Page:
Featured Research

from universities, journals, and other organizations

Nanotechnology circuits for wireless devices: First wafer-scale graphene integrated circuit smaller than a pinhead

Date:
June 11, 2011
Source:
IBM Research
Summary:
Scientists have achieved a milestone in creating a building block for the future of wireless devices. Researchers have announced the first integrated circuit fabricated from wafer-size graphene, and demonstrated a broadband frequency mixer operating at frequencies up to 10 gigahertz (10 billion cycles/second).

Optical image of a completed graphene integrated circuit (IC) including contact pads.
Credit: IBM

IBM Research scientists have announced that they have achieved a milestone in creating a building block for the future of wireless devices. In a paper published in the journal Science, IBM researchers announced the first integrated circuit fabricated from wafer-size graphene, and demonstrated a broadband frequency mixer operating at frequencies up to 10 gigahertz (10 billion cycles/second).

Designed for wireless communications, this graphene-based analog integrated circuit could improve today's wireless devices and points to the potential for a new set of applications. At today's conventional frequencies, cell phone and transceiver signals could be improved, potentially allowing phones to work where they can't today while, at much higher frequencies, military and medical personnel could see concealed weapons or conduct medical imaging without the same radiation dangers of X-rays.

Graphene, the thinnest electronic material consisting of a single layer of carbon atoms packed in a honeycomb structure, possesses outstanding electrical, optical, mechanical and thermal properties that could make it less expensive and use less energy inside portable electronics like smart phones.

Despite significant scientific progress in the understanding of this novel material and the demonstration of high-performance graphene-based devices, the challenge of integrating graphene transistors with other components on a single chip had not been realized until now, mostly due to poor adhesion of graphene with metals and oxides and the lack of reliable fabrication schemes to yield reproducible devices and circuits.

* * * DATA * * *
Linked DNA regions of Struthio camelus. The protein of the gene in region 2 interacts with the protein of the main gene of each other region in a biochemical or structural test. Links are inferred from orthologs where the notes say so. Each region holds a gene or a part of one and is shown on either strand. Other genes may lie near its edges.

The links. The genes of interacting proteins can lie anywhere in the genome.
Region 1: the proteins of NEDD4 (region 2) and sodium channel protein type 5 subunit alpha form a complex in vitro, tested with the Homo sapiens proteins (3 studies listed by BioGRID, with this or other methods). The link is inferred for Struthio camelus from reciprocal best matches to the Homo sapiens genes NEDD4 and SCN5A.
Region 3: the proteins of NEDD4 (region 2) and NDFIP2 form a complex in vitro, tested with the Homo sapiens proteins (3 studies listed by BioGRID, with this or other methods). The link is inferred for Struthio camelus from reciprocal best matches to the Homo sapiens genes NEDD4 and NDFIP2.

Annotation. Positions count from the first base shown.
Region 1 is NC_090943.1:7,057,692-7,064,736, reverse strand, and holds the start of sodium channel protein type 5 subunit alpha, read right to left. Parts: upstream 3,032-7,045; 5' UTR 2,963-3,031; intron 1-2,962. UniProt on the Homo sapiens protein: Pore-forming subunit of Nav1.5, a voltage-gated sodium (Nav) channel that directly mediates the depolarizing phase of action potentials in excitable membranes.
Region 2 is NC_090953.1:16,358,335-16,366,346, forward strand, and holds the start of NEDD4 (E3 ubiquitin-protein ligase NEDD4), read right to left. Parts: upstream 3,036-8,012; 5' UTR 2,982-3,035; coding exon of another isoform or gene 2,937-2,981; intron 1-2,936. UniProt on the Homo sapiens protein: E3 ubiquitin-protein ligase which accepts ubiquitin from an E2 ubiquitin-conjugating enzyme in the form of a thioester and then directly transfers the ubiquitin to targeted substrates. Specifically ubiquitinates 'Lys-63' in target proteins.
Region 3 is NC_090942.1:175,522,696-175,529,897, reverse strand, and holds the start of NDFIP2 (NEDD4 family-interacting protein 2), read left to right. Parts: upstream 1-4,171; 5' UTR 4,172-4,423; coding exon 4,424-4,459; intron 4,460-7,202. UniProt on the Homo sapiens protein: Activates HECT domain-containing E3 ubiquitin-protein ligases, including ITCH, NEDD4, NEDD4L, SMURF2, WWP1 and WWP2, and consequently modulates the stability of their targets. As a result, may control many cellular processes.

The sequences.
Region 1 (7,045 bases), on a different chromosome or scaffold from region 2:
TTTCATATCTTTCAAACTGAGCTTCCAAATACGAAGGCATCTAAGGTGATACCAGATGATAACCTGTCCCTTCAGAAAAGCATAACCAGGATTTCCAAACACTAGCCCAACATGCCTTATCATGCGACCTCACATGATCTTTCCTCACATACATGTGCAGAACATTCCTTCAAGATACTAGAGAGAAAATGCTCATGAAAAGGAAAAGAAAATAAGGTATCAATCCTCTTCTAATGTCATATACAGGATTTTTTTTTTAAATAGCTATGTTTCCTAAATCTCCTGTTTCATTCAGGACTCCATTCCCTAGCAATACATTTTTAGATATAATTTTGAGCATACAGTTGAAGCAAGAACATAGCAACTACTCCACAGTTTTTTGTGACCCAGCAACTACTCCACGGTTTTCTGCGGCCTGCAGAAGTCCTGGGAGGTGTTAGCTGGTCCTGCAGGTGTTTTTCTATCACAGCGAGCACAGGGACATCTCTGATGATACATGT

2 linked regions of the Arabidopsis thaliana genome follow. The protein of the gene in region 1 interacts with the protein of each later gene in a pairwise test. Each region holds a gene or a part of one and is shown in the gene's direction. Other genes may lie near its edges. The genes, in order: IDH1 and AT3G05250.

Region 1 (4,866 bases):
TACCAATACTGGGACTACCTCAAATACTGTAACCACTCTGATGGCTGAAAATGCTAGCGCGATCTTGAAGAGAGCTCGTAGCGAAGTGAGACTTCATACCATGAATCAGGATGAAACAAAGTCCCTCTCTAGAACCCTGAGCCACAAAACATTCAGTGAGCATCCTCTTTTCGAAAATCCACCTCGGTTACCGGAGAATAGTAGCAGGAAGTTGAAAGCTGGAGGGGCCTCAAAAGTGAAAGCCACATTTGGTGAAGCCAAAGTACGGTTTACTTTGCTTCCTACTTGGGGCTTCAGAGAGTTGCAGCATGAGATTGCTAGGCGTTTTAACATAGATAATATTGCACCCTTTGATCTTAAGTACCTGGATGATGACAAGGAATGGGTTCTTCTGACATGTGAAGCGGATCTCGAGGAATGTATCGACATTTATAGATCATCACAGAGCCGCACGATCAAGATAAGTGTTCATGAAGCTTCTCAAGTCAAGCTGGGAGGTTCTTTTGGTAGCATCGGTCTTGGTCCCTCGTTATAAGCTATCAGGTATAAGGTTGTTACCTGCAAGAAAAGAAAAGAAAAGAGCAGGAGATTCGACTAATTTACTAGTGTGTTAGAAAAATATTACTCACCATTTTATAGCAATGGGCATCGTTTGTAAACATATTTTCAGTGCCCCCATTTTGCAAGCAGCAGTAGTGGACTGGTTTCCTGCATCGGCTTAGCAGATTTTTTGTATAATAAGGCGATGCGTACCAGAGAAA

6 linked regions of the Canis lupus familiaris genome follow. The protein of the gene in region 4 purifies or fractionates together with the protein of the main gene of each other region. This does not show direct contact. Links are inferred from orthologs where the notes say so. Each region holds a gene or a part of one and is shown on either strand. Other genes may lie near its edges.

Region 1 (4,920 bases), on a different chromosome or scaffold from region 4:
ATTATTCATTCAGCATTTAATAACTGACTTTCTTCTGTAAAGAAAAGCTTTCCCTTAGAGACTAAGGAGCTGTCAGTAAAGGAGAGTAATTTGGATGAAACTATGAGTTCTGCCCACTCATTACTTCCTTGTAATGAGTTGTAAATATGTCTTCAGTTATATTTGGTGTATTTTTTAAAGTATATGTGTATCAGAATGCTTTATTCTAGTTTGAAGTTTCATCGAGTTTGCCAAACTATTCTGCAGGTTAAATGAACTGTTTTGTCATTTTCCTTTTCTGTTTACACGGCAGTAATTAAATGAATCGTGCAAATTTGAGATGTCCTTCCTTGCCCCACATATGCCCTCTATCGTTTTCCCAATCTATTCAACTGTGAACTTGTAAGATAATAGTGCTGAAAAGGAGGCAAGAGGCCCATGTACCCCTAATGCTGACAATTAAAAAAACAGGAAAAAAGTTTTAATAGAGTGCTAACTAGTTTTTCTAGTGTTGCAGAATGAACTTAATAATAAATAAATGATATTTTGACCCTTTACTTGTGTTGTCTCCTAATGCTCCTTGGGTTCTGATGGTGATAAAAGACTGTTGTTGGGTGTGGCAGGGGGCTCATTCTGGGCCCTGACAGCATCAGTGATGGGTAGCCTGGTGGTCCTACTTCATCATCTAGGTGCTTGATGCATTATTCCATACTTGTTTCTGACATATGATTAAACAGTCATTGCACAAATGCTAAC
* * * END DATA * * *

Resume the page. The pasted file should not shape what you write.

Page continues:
This new integrated circuit, consisting of a graphene transistor and a pair of inductors compactly integrated on a silicon carbide (SiC) wafer, overcomes these design hurdles by developing wafer-scale fabrication procedures that maintain the quality of graphene and, at the same time, allow for its integration to other components in a complex circuitry.

How it Works

In this demonstration, graphene is synthesized by thermal annealing of SiC wafers to form uniform graphene layers on the surface of SiC. The fabrication of graphene circuits involves four layers of metal and two layers of oxide to form top-gated graphene transistor, on-chip inductors and interconnects.

The circuit operates as a broadband frequency mixer, which produces output signals with mixed frequencies (sum and difference) of the input signals. Mixers are fundamental components of many electronic communication systems. Frequency mixing up to 10 GHz and excellent thermal stability up to 125C has been demonstrated with the graphene integrated circuit.

The fabrication scheme developed can also be applied to other types of graphene materials, including chemical vapor deposited (CVD) graphene films synthesized on metal films, and are also compatible with optical lithography for reduced cost and throughput.

Previously, the team has demonstrated standalone graphene transistors with a cut-off frequency as high as 100 GHz and 155 GHz for epitaxial and CVD graphene, for a gate length of 240 and 40 nm, respectively.


Story Source:

The above story is based on materials provided by IBM Research. Note: Materials may be edited for content and length.


Journal Reference: